Wherever you are Andrea, my turn for thanks from the heart.

Tuesday, 5 April 2011

Lee Roth again

OK, so as night follows day, I'm now sitting at my desk (and my desk includes all the audio stuff- it takes up half the space even though I've cleaned up) and GUESS WHAT! Fucking David Lee Roth's 'Just like Paradise' is spinning in front of me at precisely at 33.3rpm- I can actually see it spinning- what a JOY! and it sounds fucking fantastic (not played for a long long time). After all I just spent £650 on some shelves (thanks Scott!) just to get the record collection up off the floor where I assume most record collections end up (that or in the second bedroom if you're lucky enough to have one).
So that, to me, and to those of a certain age, is meaningful design; get those old LP's at EYE LEVEL at whatever cost, and SKYSCRAPE again. You'll never listen to those gems again until you invest correctly. It also helps if you've organizing your home you can cook Keith Richard's shepherds pie and listen to Lee Roth at volume and, just on the side, have Babestation on the TV.
Julie will of course come home and insist on the Bunnymen.


Nearly the end of term, time to clear up my desk at home, give it a little dust over, leave the concerns of hamsterdom to one side, hang a B&W 10/8 photo of seventies porn star Fiona Richmond on the wall (she was a vicars daughter, hung out with Malcolm Allison- then flamboyant manager of Crystal Palace- famous for his fur coats) sit and admire it; she's clearly in the sun somewhere wearing nothing but a silver trinket or two, a big cane hat, and the obligatory cigar. It's the sort of 'Topless Grand Prix Cote d'Azure' number of great style picked up for next to nothing on e-bay. Yes and I know the Cote D'Azure is a shithole, but a bit of seventies romance does nobody any harm, and it was probably shot on the Costa Blanca.
Then mix a large one, sit in my arm chair (which by the way, is just like Aalto's) listen to the ticking of the new Finnish clock in the kitchen (actually an attractive piece of old Finnish plank with a bit of battery powered assistance- perfect) reminisce on Finnish experiences like almost dying in snow, and find the Quiller Memorandum showing on the TV, a classic piece of poor Odessa File, and just right for lunchtime viewing. Oh the peace.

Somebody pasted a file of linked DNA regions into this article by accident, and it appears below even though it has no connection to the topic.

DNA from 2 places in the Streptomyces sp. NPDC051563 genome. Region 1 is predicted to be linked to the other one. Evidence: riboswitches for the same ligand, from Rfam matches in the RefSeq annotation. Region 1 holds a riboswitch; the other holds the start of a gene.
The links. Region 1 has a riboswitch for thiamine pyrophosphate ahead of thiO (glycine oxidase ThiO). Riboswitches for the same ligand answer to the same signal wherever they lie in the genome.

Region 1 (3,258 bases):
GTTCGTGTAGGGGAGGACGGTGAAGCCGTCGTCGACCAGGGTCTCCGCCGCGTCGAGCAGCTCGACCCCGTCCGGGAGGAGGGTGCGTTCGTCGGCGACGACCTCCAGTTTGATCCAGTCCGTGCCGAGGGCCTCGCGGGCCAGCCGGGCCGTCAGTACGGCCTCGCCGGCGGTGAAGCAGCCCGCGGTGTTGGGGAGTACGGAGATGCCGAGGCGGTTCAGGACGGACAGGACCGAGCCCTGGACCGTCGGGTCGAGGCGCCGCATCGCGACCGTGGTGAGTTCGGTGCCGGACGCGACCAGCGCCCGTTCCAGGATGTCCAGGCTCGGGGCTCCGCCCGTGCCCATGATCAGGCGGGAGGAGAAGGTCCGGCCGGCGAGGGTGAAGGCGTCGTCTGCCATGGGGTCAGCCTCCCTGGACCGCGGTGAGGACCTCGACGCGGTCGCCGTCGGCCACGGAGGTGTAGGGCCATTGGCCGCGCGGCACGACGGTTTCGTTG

Saturday, 2 April 2011

So You Think...

So will the future of our education be some kind of 'So You Think You Can Be an Architect?' reality show, with star judges and utterly formularized, with immediate golden tickets? (Errr.... a bit like the Bartlett)
If so, it would be in complete implosion of any kind of 'real' education. I never became an architect registered with the RIBA, but I have never stopped studying architecture. All the people I have learnt from taught me precisely that; that it takes time to develop judgement. Judgement demands values, any kind of 'criticism' demands the critic has values to divest, those values can only be learnt over time with considerably diverse inputs, often long after something like a degree or diploma has been achieved.
The value of architectural education is it asks you to know a little about a lot of things. You don't necessarily know how to build a brick wall, but you must be able to appreciate how it might be done well. In this sense it not specialized in a professional way as demonstrated in such an imaginary but none the less hideous 'So you think you can be an architect?' show. Rather on the contrary, I know 'architects' who've become journalists, editors, film makers, set designers, pornographers, shop fitters, painters, rock musicians, lap dancers, web entrepreneurs etc etc ad nauseum.
I hope students will continue to want to study architecture, even if the powers that be will find less use for architects (just think about it- perhaps because we should and ought to need less buildings) and even if it becomes more expensive. If this scenario played itself out in any rational way, it would not be the schools of architecture that should suffer, but the RIBA itself, simply down to irrelevance.